Marcel Journet        (2-Malibran 611)
Item# V0890
$39.90
Availability: Usually ships the same business day

Product Description

Marcel Journet        (2-Malibran 611)
V0890. MARCEL JOURNET:  Arias from La Reine de Saba, Sigurd, Cléopatre, Le Chalet, Les Contes d’Hoffmann, Faust, Robert le Diable, Les Huguenots, Mignon, Lakmé, Philémon et Baucis, La Damnation de Faust, Barbiere, La Favorite, La Jolie Fille de Perth, Le Jongleur de Notre-Dame, Lucia, La Sonnambula, I Puritani, Stabat Mater  (Rossini),  Mefistofele, Nerone, Ernani, Marta, La Boheme, Der Freischütz, Lohengrin, Tannhäuser, Das Rheingold, Götterdämmerung, Zauberflöte & Don Giovanni; Le Filibustier (Georges). (France) 2-Malibran 611. - 3760003776117

CRITIC REVIEWS:

“In this day and age, rife with pushed-down baritones who pass themselves off as true basses, and many authentic basses who choke when attempting a high E flat, it is comforting to listen to Marcel Journet’s recordings….With his clarion tones, convincing acting ability and adaptability to any rôle in the lyric repertoire…he possessed so many enviable qualities as an artist that we can certainly consider him as one of the great singers of the Twentieth Century.”

- Jean-Pierre Mouchon, THE RECORD COLLECTOR, 2002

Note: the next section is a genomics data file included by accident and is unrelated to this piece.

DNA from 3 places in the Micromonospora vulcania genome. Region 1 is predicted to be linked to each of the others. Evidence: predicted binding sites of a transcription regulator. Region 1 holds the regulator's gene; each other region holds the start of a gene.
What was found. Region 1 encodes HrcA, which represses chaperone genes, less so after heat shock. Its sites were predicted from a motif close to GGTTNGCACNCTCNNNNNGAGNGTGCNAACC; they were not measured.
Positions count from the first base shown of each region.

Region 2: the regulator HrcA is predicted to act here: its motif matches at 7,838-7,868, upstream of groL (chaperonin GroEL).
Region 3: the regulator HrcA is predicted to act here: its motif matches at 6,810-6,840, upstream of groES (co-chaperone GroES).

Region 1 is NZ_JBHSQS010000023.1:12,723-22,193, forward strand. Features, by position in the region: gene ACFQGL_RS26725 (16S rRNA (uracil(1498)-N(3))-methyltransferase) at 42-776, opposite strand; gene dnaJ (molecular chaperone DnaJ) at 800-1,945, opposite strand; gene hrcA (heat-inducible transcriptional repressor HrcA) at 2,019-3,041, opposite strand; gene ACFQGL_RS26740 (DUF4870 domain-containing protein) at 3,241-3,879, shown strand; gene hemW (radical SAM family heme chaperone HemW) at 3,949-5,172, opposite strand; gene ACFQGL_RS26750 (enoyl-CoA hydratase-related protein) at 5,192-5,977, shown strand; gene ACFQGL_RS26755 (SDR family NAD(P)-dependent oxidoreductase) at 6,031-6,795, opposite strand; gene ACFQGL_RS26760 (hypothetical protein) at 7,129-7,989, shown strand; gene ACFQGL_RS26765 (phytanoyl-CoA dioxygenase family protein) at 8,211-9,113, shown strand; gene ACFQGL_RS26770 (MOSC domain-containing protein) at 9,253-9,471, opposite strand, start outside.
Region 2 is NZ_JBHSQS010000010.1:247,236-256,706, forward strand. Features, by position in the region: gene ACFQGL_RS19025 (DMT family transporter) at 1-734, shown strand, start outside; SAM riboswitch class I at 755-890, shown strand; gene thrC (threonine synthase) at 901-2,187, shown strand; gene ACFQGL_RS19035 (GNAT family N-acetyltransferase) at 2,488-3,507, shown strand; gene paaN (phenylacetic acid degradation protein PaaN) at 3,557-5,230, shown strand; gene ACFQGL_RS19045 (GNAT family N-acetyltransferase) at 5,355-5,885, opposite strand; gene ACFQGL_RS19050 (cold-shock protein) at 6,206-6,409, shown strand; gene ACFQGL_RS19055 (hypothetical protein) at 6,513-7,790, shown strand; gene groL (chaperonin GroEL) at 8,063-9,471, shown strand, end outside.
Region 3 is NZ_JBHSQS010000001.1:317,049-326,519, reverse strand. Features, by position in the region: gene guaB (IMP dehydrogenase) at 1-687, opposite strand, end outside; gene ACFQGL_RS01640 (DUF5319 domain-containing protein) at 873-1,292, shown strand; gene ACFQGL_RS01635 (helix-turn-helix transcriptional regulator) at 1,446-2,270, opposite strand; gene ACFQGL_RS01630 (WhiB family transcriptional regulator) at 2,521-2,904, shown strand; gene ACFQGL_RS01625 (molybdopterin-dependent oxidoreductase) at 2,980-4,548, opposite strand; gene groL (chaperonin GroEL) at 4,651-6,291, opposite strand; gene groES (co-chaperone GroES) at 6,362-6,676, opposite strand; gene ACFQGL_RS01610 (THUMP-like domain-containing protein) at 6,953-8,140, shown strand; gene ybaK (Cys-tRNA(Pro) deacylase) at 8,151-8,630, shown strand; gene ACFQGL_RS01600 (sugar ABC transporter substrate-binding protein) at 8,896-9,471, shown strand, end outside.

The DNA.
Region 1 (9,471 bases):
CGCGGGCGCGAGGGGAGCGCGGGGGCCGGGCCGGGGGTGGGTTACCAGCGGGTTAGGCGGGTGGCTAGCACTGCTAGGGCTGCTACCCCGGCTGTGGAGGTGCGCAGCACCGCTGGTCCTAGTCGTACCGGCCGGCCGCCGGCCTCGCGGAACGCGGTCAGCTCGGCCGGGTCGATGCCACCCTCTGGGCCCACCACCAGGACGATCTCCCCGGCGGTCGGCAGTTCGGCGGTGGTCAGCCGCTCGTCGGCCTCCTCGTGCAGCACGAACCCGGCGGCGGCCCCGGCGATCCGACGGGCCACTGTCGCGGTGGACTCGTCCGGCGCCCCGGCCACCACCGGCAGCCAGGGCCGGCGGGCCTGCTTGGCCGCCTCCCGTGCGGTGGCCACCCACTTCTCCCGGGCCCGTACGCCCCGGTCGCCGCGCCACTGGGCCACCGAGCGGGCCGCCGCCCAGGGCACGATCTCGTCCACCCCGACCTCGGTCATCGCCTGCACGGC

“Journet’s voice, unlike any other voice I know, aged like a great wine. It is truly a unique, and therefore thrilling, experience to hear an artist who after thirty intensive years of career has preserved his voice virtually intact and who can then use this voice as an instrument of expression. While some listeners may find hearing Hans Sachs sung in French or Italian somewhat disconcerting, for me there is no more sympathetic and melancholy Sachs on record; there is no more desperately crazed Athanaël on record. His two recordings from Boito’s Nerone—that magnificent and ignored masterpiece—are stunning. Even the musically undistinguished Luce songs, among his last recordings, are transfigured…. And I now can fully understand Max de Schauensee who, having heard Journet during the 1920s, wrote that Journet’s voice “... sparkled like a great red jewel.”

- Victor Girard, Marston Program Notes